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4 April, 16:24

How many ways are there to pick 8 balls from large piles of (identical) red, white, and blue balls plus 1 pink ball, 1 lavender ball, and 1 tan ball?

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  1. 4 April, 17:36
    Suppose order does not matter, then combinations will consist of 0 to 3 of the singleton colors, and 5 to 8 that are some combination of red, white or blue. This implies that we shall formulate the answer as the sum from k=0 to k=3 of:

    N = (Number of ways to pick k of the single colors) * (number of ways to pick 8-k balls from red, white pr blue)

    The first factor is C (3, k), let's call the second factor A (8-k), where A (n) is the number of combinations or red, white or blue when n balls are selected. Given that we want to express A (n) as a formula in terms of n, let's say there are r red balls in a combination (0≤r≤n). Then there are (n-r) balls that are either white or blue that have been left over. Thus, the number of white balls must be integer from 0 to (n-r), for the universe of (n-r+1) possibilities. Hence, the rest are blue in exactly one way, so A (n) is the sum over r=0 to n:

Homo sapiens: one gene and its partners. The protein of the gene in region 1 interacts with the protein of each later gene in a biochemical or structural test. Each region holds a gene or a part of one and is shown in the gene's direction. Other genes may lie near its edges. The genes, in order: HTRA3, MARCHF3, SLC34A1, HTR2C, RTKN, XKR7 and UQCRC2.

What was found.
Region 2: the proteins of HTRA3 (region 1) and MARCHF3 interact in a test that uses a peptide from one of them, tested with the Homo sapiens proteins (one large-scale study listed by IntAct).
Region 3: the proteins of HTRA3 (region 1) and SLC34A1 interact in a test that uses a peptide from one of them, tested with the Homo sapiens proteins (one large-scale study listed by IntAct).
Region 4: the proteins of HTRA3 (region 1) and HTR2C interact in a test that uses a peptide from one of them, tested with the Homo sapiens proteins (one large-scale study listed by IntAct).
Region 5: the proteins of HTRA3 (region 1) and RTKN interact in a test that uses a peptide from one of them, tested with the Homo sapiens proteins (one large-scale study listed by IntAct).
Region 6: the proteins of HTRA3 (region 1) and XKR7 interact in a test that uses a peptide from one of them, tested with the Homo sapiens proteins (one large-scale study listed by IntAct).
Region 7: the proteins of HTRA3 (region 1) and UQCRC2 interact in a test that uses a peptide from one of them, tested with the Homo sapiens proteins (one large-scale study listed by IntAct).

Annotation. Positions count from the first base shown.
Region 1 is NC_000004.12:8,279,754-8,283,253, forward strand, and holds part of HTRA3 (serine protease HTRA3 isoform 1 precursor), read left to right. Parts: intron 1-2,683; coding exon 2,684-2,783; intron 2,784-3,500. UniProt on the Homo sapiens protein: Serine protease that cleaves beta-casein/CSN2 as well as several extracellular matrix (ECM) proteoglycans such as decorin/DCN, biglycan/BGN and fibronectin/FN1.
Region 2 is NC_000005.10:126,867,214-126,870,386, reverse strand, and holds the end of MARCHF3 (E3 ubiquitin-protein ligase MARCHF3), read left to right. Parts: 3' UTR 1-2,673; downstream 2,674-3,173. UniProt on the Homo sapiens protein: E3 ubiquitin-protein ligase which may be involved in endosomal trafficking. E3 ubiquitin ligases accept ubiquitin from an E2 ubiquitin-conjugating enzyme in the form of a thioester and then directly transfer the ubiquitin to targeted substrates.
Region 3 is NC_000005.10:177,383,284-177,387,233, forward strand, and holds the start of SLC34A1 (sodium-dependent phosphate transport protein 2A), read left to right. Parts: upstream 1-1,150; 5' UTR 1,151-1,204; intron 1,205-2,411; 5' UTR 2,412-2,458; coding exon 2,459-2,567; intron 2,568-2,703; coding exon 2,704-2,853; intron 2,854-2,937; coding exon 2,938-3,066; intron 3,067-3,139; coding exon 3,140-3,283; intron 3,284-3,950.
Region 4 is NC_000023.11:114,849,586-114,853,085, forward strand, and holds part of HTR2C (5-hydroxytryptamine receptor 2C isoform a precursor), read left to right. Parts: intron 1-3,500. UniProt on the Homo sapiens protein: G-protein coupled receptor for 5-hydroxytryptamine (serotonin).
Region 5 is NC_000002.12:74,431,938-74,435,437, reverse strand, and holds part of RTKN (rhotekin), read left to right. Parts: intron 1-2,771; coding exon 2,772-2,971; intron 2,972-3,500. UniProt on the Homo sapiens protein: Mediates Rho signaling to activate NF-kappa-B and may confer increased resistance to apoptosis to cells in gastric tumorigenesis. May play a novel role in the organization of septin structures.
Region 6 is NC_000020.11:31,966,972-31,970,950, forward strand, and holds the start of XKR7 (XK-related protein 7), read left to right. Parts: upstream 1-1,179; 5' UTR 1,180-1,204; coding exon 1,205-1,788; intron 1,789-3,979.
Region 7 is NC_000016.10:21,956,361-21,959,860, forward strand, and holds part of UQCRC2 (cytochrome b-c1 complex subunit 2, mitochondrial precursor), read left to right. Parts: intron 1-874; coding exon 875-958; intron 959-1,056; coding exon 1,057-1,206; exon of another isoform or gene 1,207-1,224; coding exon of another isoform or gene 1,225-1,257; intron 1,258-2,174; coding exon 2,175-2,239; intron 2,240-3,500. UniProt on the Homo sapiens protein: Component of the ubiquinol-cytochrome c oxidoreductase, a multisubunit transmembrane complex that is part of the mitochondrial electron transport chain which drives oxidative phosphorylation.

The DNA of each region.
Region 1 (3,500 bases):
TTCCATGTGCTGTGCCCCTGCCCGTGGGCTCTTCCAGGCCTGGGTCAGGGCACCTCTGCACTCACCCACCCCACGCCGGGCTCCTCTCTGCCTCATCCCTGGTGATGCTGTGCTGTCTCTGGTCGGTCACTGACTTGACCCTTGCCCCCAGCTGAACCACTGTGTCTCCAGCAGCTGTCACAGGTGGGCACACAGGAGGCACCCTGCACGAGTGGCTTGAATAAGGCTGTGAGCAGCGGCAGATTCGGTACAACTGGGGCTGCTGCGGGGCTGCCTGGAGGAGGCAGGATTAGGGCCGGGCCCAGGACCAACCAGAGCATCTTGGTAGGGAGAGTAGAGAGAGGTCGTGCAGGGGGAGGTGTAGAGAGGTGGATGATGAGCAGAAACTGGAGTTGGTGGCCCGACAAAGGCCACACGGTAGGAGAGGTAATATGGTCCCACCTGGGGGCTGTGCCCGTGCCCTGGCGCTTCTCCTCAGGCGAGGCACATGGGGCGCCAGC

A (n) = ∑ (1+n-r)

    A (n) = (n+1) (n+1) - n (n+1) 2

    = (n+1) (2n+2-n) / 2

    = (n+1) (n+2) / 2


    A (5) = 6*7/2=21

    A (6) = 7*8/2=28

    A (7) = 8*9/2=36

    A (8) = 9*10/2=45

    The total will give:

    N=C (3,0) * A (8) + C (3,1) * A (7) + C (3,2) * A (6) + C (3,3) * A (5)


    The answer is 258
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